But, that doesn’t mean you should work out in excess. Some studies show excessive exercise is unsustainable in the long run for most people and may lead to stress. Moreover, it may impair the production of adrenal hormones that regulate stress response. (12, 13, 14) Thus, forcing your body to burn calories by exercising too much is neither healthy nor effective.
So, start your weight loss journey but be aware of these common flubs, and you will reach your fat-loss targets in no time. In addition, you can join SuperFood WeightLoss Accelerator to jumpstart your weight loss efforts and to stay positive and motivated during your entire journey. Plus, this program may also help you fulfill your body’s nutritional requirements with the help of plant-based whole food supplements. Click on the button below to know more about this amazing program.
Disclaimer: These statements have not been evaluated by the Food and Drug Administration. The statements and/or product(s) described in this article are not intended to diagnose, treat, cure, mitigate or prevent any disease, illness or health condition. It is advisable to consult your healthcare provider before making any changes to your lifestyle, diet or dietary supplement program.
- “Yogurt, fruit variety, nonfat”. SELFNutritionData. https://nutritiondata.self.com/facts/dairy-and-egg-products/7641/2
- Nguyen, P. K., S. Lin, and P. Heidenreich. “A systematic comparison of sugar content in low-fat vs regular versions of food.” Nutrition & diabetes. 6:1 (2016): e193. https://www.ncbi.nlm.nih.gov/pmc/articles/PMC4742721/
- “Carbohydrates — Good or Bad for You?”. Harvard Health Publishing. https://www.health.harvard.edu/diet-and-weight-loss/carbohydrates–good-or-bad-for-you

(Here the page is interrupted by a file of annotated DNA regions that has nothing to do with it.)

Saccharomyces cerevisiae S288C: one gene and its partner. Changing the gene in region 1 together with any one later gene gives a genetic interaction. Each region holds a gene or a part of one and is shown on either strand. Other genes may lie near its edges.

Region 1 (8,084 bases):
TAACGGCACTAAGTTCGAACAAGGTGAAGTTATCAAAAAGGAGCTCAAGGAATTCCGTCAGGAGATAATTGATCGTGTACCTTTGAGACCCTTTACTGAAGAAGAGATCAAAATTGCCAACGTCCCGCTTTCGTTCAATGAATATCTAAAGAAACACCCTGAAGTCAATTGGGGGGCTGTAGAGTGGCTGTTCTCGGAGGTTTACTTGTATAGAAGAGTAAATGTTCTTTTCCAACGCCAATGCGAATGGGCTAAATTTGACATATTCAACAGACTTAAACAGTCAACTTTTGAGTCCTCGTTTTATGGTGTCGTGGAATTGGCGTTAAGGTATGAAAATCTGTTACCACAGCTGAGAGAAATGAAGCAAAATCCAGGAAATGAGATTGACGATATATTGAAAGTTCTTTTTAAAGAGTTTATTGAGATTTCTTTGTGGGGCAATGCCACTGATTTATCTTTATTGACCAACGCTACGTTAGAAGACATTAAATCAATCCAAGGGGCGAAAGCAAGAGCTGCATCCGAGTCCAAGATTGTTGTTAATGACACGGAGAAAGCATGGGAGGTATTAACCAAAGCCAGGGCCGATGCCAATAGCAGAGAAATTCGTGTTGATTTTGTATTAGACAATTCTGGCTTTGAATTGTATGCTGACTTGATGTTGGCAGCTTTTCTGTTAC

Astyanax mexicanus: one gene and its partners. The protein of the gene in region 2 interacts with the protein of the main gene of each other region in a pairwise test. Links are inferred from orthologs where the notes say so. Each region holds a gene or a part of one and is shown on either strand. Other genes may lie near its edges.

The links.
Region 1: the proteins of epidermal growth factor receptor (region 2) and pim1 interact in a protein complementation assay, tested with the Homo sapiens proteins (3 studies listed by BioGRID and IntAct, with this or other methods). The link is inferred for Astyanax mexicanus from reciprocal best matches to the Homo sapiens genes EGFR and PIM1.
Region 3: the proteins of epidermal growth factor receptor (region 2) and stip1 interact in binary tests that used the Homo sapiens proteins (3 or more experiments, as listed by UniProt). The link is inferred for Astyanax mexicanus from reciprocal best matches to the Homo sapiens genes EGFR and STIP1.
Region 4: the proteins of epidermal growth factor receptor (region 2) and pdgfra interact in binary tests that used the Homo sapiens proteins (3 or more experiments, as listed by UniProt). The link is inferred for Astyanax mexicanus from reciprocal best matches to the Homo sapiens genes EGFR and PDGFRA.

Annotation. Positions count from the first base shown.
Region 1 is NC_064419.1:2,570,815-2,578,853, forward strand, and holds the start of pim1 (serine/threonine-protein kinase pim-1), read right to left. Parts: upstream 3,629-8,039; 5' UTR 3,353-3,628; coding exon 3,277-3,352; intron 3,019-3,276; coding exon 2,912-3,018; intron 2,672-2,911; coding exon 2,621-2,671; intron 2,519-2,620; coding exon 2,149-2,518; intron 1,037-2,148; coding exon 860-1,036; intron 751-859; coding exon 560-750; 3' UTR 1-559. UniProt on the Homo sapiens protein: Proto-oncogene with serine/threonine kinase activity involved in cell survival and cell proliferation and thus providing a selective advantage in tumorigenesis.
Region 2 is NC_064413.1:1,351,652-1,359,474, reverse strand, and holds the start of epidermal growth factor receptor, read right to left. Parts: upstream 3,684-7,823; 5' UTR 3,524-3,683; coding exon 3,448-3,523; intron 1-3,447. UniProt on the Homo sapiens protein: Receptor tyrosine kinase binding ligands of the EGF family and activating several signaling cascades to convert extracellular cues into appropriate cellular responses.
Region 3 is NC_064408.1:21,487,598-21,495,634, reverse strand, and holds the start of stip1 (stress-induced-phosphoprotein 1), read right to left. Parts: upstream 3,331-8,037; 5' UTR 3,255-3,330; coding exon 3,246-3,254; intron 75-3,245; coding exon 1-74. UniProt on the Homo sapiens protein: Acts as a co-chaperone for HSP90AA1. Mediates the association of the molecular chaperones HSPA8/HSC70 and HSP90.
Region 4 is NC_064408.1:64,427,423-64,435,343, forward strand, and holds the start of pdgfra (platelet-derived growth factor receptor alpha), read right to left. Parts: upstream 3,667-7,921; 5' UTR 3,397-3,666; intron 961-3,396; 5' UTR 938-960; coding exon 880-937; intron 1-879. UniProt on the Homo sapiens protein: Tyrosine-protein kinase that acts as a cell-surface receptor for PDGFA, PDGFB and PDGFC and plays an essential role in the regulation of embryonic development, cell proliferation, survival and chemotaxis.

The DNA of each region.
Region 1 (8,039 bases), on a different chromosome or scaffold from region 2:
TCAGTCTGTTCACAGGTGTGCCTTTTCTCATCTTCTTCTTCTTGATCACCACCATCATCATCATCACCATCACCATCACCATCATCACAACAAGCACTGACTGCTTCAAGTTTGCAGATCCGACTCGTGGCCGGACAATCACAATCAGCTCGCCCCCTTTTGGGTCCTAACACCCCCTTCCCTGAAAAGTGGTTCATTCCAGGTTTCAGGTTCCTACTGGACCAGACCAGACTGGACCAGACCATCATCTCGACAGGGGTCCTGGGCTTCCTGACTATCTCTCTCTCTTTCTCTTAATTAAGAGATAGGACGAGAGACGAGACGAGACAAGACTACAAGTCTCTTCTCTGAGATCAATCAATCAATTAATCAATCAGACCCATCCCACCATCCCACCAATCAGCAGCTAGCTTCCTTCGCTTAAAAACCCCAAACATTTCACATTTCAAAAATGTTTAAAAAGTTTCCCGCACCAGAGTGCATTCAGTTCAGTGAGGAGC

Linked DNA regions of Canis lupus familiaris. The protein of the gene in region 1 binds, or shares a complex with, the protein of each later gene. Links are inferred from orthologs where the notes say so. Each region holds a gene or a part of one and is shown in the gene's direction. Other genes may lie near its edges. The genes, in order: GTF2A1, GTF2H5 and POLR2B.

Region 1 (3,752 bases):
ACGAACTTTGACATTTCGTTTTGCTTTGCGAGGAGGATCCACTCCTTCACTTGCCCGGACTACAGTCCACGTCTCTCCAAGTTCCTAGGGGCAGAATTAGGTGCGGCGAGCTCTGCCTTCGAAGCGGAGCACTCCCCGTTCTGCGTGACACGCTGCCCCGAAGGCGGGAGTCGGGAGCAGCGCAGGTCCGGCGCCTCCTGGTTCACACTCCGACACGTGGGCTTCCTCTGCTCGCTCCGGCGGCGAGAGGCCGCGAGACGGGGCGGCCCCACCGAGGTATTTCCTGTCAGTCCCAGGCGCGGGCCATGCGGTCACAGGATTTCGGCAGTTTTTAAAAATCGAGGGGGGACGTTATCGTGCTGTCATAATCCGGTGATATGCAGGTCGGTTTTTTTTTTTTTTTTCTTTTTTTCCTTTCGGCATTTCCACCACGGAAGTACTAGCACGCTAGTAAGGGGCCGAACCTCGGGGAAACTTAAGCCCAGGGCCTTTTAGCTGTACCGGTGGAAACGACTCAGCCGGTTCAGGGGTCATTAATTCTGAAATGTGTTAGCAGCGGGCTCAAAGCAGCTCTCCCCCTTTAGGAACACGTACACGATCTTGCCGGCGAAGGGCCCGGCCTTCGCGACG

- “The truth about carbs”. NHS. https://www.nhs.uk/live-well/healthy-weight/why-we-need-to-eat-carbs/
- Gill, Jason MR, and Naveed Sattar. “Fruit juice: just another sugary drink?.” The Lancet Diabetes & Endocrinology. 2:6 (2014): 444-446. https://www.thelancet.com/journals/landia/article/PIIS2213-8587(14)70013-0/fulltext
- Schulze, Matthias B., et al. “Sugar-sweetened beverages, weight gain, and incidence of type 2 diabetes in young and middle-aged women.” Jama. 292:8 (2004): 927-934. https://jamanetwork.com/journals/jama/fullarticle/199317
- Pearcey, Sharon M., and John M. De Castro. “Food intake and meal patterns of weight-stable and weight-gaining persons.” The American journal of clinical nutrition. 76:1 (2002): 107-112. https://www.ncbi.nlm.nih.gov/pubmed/12081823
- Livingstone, M Barbara E, and L Kirsty Pourshahidi. “Portion size and obesity.” Advances in nutrition (Bethesda, Md.). 5:6(2014): 829-34. https://www.ncbi.nlm.nih.gov/pmc/articles/PMC4224223/
- “Slide show: Portion control for weight loss”. Mayo Clinic. https://www.mayoclinic.org/healthy-lifestyle/weight-loss/multimedia/portion-control/sls-20076148?s=1
- “Physical Activity – Exercise can help control weight”. Harvard T.H. Chan. https://www.hsph.harvard.edu/obesity-prevention-source/obesity-causes/physical-activity-and-obesity/
- Bouchard, Claude, Jean‐Pierre Depres, and Angelo Tremblay. “Exercise and obesity.” Obesity research. 1:2 (1993): 133-147. https://www.ncbi.nlm.nih.gov/pubmed/16350569
- Brooks, Kelly A., and J. G. Carter. “Overtraining, exercise, and adrenal insufficiency.” Journal of novel physiotherapies. 3:125 (2013). https://www.ncbi.nlm.nih.gov/pubmed/23667795
- Pereira, Bruno C., et al. “Excessive eccentric exercise-induced overtraining model leads to endoplasmic reticulum stress in mice skeletal muscles.” Life sciences. 145 (2016): 144-151. https://www.ncbi.nlm.nih.gov/pubmed/26707388
- Hall, Kevin D. “Diet versus exercise in “the biggest loser” weight loss competition.” Obesity. 21:5 (2013): 957-959. https://www.ncbi.nlm.nih.gov/pubmed/23404767